Mitchell Watt, president of Triangle Associates, said the company functions as a one-stop operation that manages the design and construction process for the dealers. One key to getting dealers’ business is keeping an open book throughout the process, Watt said.
While Watt said it makes sense that improved facilities will create better customer experiences, calculating the return on investment for those facilities projects is a tough sell for the smaller dealers, whose manufacturer incentive payments likely won’t cover the cost of the projects.
Fox Motors’ DeVos said the company is in the planning stages for facilities projects at both of the stores it successfully fought to keep open when GM announced dealership consolidations in 2009.
The Fox Motors Alpine Township Buick GMC dealership will add showroom space and bring the facility up to GM’s brand standards if the project secures local approvals. However, the company’s Charlevoix store is trickier to navigate because the location sells a mix of GM and Chrysler products from the same facility, he said.
“We’re trying to get a really good understanding of what it means to meet (GM’s) requirements for EBE without having to build a whole separate Chrysler store and a whole separate GM store,” DeVos said. “We’re trying to get those type of understandings from GM about what it is that they really require.”
No cookie-cutter stores
Sharpe said his showrooms needed to be updated, but acknowledged some struggles with manufacturers’ strict guidance on interior furnishings.
“It depends on the manufacturer. There is some negotiation there,” he said. “We’re not afraid to invest in facilities, but we want to not have to change it every three years.”
DeVos said he certainly thinks facilities and appearances help sell cars. He pointed to the former Duthler Ford dealership on 28th Street in Grand Rapids as an example of a facilities project that worked to turn a dealership around. When Fox bought the store, it opened up the front end of the building and tore down two restaurants in outlots on 28th Street that blocked the view of the dealership from the main thoroughfare.
“We know that our changes made a difference. When we first bought the store, people couldn’t even find the place,” he said. “(The changes were) pretty dramatic, but that saved that store.”
But he’s not sold on the idea that manufacturers should have “cookie-cutter” stores or that all of the branding elements are necessary.
“I just don’t think that the carpet you have is going to make a difference, that the tile you have is going to make a difference, that the furniture you have is going to make a difference. They want uniformity, and that’s of course why they’re pushing it,” he said. “Stores have their personalities. Not only by brand and by location, but by people. (Mandating a universal image) really takes some of the personality out of the store.”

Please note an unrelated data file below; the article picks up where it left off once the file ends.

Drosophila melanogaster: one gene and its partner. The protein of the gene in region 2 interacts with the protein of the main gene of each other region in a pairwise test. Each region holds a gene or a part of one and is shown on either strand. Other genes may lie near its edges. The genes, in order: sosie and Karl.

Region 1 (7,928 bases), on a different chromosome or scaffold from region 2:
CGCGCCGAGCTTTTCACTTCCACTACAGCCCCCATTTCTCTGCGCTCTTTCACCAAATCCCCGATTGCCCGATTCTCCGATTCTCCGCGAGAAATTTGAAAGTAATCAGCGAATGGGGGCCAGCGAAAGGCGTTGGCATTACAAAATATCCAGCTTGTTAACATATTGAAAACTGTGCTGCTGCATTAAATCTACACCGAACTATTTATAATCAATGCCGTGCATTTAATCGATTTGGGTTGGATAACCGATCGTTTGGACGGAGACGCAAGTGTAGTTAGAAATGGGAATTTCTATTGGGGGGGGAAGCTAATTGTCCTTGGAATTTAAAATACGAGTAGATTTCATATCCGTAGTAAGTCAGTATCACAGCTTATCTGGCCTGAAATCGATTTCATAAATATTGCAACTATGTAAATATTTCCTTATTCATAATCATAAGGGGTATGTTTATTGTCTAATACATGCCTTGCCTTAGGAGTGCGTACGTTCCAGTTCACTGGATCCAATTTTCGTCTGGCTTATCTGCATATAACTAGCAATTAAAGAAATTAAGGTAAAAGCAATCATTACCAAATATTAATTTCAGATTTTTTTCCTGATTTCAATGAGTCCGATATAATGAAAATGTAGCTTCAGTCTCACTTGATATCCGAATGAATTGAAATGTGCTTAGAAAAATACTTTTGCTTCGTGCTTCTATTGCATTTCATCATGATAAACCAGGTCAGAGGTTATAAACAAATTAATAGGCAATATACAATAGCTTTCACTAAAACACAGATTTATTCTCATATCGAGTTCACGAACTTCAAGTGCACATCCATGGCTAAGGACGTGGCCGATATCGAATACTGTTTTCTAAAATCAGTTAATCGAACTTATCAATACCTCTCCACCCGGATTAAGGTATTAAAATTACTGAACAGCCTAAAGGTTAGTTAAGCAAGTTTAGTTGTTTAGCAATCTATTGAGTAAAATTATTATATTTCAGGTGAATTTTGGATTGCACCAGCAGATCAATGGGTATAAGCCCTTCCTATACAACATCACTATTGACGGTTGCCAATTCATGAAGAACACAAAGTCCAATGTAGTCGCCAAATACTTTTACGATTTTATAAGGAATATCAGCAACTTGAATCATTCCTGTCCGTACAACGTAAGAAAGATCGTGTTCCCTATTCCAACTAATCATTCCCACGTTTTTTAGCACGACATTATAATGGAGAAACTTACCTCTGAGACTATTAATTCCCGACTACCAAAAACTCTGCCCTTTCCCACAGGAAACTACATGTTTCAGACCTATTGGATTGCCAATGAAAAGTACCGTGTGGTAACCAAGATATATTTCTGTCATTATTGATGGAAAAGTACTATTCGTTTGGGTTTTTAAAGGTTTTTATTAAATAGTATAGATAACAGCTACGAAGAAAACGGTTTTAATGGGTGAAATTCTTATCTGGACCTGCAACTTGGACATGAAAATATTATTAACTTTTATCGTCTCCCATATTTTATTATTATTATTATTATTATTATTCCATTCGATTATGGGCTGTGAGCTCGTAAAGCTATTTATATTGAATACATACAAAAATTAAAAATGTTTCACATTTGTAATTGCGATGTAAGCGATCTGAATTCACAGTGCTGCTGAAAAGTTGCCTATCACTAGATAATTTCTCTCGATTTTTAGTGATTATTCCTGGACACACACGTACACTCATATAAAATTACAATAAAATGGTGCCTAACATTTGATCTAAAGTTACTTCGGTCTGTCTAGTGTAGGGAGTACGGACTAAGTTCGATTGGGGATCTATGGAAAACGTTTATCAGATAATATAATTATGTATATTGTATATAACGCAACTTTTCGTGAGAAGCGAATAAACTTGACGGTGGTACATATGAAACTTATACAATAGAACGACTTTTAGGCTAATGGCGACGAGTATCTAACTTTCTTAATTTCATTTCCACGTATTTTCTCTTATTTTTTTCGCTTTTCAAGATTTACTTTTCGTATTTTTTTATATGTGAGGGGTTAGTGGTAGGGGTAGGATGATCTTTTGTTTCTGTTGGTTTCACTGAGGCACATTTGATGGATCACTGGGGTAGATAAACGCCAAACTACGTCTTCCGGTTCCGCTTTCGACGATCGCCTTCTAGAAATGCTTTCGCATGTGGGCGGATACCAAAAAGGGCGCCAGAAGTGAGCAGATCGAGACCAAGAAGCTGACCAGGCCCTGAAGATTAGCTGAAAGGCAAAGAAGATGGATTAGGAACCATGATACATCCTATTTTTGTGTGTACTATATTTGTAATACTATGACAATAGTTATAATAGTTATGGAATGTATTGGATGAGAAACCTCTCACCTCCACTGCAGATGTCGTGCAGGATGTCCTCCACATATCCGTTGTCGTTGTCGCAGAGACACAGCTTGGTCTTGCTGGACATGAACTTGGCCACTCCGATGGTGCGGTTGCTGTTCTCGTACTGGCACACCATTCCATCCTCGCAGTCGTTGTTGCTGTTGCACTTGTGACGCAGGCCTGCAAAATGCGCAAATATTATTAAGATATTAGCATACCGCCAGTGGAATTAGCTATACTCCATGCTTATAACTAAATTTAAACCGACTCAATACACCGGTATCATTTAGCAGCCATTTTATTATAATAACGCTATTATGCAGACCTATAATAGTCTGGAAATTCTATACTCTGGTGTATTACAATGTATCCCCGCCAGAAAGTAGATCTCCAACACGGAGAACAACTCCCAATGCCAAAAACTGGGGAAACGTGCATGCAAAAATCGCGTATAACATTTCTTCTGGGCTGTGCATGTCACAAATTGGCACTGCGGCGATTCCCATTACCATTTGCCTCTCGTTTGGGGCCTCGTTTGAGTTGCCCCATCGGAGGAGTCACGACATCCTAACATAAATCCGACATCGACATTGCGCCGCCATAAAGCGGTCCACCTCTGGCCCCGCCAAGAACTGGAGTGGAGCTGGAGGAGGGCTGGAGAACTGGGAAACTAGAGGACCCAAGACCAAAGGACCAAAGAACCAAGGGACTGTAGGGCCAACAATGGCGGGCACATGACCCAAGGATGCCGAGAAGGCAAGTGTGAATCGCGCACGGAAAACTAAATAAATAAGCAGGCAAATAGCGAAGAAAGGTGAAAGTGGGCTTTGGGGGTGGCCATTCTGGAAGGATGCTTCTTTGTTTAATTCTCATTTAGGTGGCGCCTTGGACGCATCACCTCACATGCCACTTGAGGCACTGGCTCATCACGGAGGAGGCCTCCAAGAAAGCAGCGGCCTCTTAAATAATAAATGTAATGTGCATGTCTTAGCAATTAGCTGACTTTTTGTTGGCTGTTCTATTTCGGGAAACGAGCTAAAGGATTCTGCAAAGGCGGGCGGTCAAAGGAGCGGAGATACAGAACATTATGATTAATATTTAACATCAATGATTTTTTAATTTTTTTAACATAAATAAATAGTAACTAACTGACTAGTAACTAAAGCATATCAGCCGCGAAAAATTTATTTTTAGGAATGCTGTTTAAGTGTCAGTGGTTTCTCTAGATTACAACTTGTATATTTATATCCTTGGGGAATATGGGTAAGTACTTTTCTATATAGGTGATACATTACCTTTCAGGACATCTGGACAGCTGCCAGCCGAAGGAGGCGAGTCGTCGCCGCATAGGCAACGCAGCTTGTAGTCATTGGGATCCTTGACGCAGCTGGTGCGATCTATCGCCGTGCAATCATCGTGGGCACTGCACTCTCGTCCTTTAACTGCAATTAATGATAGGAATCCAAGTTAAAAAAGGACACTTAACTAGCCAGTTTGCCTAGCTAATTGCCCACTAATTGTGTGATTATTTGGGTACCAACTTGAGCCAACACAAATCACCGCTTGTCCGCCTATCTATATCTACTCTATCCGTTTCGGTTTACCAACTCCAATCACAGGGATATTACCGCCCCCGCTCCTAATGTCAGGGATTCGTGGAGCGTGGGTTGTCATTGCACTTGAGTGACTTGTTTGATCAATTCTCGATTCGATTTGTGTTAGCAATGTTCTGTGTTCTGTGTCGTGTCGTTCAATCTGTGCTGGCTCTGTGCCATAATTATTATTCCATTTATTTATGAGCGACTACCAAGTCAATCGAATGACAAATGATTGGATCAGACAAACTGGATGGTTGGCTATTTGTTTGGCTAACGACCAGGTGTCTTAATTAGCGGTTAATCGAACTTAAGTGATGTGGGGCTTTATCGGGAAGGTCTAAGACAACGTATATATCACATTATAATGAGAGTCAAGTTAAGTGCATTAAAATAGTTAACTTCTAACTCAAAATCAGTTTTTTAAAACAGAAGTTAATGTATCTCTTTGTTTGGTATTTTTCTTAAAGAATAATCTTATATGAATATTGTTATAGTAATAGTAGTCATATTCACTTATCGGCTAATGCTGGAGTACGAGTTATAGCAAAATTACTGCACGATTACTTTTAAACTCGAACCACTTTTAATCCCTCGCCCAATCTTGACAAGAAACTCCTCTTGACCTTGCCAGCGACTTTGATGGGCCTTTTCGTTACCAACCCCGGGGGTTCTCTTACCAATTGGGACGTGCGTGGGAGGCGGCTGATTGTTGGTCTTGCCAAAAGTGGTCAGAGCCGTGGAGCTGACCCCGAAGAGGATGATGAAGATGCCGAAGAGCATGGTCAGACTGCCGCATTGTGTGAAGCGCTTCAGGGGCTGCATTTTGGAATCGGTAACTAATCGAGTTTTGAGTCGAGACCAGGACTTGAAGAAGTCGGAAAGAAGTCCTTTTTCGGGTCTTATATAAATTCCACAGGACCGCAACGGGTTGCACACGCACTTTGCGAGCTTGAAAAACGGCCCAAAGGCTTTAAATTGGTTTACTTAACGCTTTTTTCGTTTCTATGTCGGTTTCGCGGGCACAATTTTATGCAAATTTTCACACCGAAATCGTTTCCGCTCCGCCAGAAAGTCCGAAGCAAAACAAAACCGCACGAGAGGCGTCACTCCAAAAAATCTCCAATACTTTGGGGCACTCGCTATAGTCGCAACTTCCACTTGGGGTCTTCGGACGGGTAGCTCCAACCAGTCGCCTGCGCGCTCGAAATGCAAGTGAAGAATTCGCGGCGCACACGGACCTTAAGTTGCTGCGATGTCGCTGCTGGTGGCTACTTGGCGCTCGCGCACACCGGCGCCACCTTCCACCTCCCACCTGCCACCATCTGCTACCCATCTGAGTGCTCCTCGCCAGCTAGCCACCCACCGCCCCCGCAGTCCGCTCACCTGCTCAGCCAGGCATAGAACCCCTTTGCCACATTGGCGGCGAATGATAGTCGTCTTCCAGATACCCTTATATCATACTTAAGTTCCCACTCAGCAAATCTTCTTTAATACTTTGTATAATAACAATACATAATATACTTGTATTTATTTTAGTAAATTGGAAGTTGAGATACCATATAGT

Another concern for DeVos: The construction projects displace customers for almost two years — for about a year while crews are actually working on the project and another year afterward as customers return to their old habits. What’s worked for Fox Motors is to be hyper communicative with customers about construction plans, show them renderings of the new facilities and have good signage in place for when they do come back.
“Go above and beyond to overcome the unpleasantness they may face with the dust and the dirt that are unavoidable and the waiting rooms that may be temporary. There’s only so much you can do by telling and showing them (that) once we get through this, it must be better,” he said.
Better times ahead
Dealers are operating in a period of dramatic change for the auto industry. In North America, automakers will be launching 137 new vehicles between 2012 and 2015, a rate of activity not seen in years, according to statistics from IHS Automotive, an industry analyst group with offices in Grand Rapids and Detroit.
Most analysts expect sales in North America to range from 14 million units to 14.4 million units in 2012. By comparison, North American unit sales were 12.8 million in 2011 and bottomed out at 10.4 million units in 2009.
But as sales bounce back, many automakers now face new capacity constraints after years of cuts trimmed plants from their portfolios and as suppliers shrunk their operations to the market conditions of the past few years.
National Automobile Dealers Association Chief Economist Paul Taylor, speaking in August at the Center for Automotive Research Management Briefing Seminars, said inventory remains a concern for some dealers affected by shortages related to natural disasters in 2011.
“Everyone should have almost enough of everything” through the second half of this year, Taylor said.
However, dealers of import luxury brands said they still struggle to get cars for inventory and to fill customers’ orders within a reasonable time — sometimes customers have to wait more than six weeks. Customers looking for other limited-production models — one of the high-horsepower muscle cars like the Ford Mustang Shelby GT500 or the Chevrolet Camaro ZL1 — have even slimmer pickings. Even Hyundai-Kia has been running into constraints as its sales rose more than 36 percent in 2011, taxing its production capacity.
Some foreign automakers, including Audi and BMW, announced plans to bring on new capacity in North America to serve the U.S. market. Analysts at IHS Automotive forecast 2 million new units of production will come online near the U.S.-Mexico border in the next few years.
Photo of Aaron Zeigler by John Lacko.